Although a listener is added for a MouseEvent.CLICK event on only one line, because it is in a for loop, it is assigned to each Button instance. Also, each button is assigned a name derived from its row and column position, which provides an easy way to reference the row and column of each button later in the code.

Building words from user input

Words can be spelled by selecting letters that are vertically or horizontally adjacent, but never using the same letter twice. Each click generates a mouse event, at which point the word the user is spelling must be checked to ensure it properly continues from letters that have previously been clicked. If it is not, the previous word is removed and a new one is started. This check occurs in the isLegalContinuation() method.

private function isLegalContinuation(prevButton:Button, currButton:Button):Boolean 
    var currButtonRow:Number = Number( indexOf("Row") + 3)); 
    var currButtonCol:Number = Number("Col") + 3)); 
    var prevButtonRow:Number = Number("Row") + 3)); 
    var prevButtonCol:Number = Number("Col") + 3)); 
    return ((prevButtonCol == currButtonCol && Math.abs(prevButtonRow - currButtonRow) <= 1) ||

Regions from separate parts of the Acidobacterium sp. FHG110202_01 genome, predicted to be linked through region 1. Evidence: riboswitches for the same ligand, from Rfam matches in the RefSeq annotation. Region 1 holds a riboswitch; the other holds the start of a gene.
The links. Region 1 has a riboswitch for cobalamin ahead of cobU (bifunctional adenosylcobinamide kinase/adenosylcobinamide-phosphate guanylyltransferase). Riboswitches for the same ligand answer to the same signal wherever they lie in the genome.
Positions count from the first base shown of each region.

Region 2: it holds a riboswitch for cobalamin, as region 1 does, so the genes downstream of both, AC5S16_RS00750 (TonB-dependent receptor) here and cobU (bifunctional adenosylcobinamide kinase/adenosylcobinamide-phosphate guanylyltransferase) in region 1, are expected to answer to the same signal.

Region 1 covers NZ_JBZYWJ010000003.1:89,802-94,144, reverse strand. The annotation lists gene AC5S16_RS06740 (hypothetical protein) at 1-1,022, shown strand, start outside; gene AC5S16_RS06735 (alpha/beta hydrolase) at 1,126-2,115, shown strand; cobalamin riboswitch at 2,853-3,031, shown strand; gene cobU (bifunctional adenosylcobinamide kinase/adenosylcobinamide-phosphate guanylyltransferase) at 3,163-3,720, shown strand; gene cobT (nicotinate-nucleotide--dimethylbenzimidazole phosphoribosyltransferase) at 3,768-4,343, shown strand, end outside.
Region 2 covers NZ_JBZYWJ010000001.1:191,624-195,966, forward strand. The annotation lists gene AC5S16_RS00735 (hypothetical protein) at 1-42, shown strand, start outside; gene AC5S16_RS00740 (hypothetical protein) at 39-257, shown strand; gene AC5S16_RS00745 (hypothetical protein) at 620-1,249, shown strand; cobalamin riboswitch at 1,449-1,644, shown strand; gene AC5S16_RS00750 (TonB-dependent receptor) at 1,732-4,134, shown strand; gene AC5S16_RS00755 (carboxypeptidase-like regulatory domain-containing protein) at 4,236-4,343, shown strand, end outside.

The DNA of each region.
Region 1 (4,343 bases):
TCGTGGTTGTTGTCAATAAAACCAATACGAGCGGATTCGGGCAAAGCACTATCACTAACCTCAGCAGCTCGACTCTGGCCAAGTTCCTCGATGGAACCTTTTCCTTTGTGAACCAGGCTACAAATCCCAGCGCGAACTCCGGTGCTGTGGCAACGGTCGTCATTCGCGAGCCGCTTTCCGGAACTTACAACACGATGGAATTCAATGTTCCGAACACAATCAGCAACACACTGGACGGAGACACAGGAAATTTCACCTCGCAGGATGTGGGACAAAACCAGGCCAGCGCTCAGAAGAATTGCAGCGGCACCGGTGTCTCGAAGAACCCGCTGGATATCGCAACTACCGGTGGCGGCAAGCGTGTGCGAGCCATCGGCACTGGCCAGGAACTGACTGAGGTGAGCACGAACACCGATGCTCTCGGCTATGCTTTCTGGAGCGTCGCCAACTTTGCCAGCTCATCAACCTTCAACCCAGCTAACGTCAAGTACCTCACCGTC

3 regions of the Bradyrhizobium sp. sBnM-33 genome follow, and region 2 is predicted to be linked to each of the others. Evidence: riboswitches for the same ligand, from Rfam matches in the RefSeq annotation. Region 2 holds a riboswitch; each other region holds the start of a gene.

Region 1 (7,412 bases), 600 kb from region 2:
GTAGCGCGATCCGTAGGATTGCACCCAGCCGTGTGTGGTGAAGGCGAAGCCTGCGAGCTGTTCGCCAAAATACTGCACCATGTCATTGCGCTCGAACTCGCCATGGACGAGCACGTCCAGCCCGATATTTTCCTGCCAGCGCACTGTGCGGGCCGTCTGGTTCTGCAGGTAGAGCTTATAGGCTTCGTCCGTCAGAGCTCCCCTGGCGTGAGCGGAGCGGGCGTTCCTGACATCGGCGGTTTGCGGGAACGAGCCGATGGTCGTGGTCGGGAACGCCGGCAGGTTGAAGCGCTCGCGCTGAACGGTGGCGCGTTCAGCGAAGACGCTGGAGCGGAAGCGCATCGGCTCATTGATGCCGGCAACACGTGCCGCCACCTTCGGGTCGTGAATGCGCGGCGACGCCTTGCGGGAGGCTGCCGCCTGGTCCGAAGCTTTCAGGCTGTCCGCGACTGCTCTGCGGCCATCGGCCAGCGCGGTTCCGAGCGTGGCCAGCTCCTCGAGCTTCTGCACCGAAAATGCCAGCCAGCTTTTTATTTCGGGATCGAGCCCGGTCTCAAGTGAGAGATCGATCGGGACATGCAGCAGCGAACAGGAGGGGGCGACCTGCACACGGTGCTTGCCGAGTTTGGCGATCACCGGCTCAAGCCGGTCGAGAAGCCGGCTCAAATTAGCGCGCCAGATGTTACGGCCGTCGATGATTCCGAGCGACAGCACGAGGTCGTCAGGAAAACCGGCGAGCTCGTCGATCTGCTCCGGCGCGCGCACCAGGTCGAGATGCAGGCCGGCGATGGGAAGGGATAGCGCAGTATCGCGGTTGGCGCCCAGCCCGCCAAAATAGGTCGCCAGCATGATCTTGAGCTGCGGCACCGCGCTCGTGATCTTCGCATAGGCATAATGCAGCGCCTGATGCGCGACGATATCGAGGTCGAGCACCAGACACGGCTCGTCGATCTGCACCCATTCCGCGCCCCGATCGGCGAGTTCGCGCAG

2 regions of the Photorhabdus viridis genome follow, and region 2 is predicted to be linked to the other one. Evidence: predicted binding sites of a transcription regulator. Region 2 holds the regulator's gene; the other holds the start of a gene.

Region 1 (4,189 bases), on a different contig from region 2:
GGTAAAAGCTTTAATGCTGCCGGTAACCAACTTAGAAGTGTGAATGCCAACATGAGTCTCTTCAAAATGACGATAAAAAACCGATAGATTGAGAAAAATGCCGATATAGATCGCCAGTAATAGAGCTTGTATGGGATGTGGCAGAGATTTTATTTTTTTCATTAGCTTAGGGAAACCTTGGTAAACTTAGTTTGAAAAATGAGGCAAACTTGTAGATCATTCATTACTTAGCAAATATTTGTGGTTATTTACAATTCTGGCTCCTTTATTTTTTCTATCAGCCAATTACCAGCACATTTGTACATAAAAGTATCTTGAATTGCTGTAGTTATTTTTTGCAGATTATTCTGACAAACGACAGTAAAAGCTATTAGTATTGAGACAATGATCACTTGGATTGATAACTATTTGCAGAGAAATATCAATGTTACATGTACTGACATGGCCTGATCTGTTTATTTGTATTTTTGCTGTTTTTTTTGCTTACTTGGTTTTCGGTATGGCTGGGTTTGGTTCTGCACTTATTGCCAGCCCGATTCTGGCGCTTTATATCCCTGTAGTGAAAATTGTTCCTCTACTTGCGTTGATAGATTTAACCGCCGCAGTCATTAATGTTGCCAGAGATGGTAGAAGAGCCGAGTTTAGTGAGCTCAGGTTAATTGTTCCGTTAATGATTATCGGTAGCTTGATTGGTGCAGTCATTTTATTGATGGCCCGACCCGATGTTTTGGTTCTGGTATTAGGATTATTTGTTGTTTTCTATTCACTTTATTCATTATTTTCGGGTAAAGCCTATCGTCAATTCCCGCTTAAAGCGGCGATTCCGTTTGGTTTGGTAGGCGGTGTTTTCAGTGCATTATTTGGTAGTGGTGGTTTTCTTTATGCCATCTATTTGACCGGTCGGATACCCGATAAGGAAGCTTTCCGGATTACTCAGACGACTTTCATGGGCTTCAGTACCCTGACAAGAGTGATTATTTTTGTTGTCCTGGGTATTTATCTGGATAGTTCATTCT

(prevButtonRow == currButtonRow && Math.abs(prevButtonCol - currButtonCol) <= 1)); 

The charAt() and indexOf() methods of the String class retrieve the appropriate rows and columns from both the currently clicked button and the previously clicked button. The isLegalContinuation() method returns true if the row or column is unchanged and if the row or column that has been changed is within a single increment from the previous one. If you want to change the rules of the game and allow diagonal spelling, you can remove the checks for an unchanged row or column and the final line would look like this:

return (Math.abs(prevButtonRow - currButtonRow) <= 1) && Math.abs(prevButtonCol - currButtonCol) <= 1));

Checking word submissions

To complete the code for the game, mechanisms for checking word submissions and tallying the score are needed. The searchForWord() method contains both:

private function searchForWord(str:String):Number 
    if (words && str) 
        var i:uint = 0 
        for (i = 0; i < words.length; i++) 
            var thisWord:String = words[i]; 
            if (str == words[i]) 
                return i;     
        return -1; 
        trace("WARNING: cannot find words, or string supplied is null"); 
    return -1; 

This function loops through all of the words in the dictionary. If the user’s word matches a word in the dictionary, its position in the dictionary is returned. The submitWord() method then checks the response and updates the score if the position is valid.


At the beginning of the class are several constants. You can modify this game by modifying these variables. For example, you can change the amount of time available to play by increasing the TOTAL_TIME variable. You can also increase the PERCENT_VOWELS variable slightly to increase the likelihood of finding words.

// Ethnio survey code removed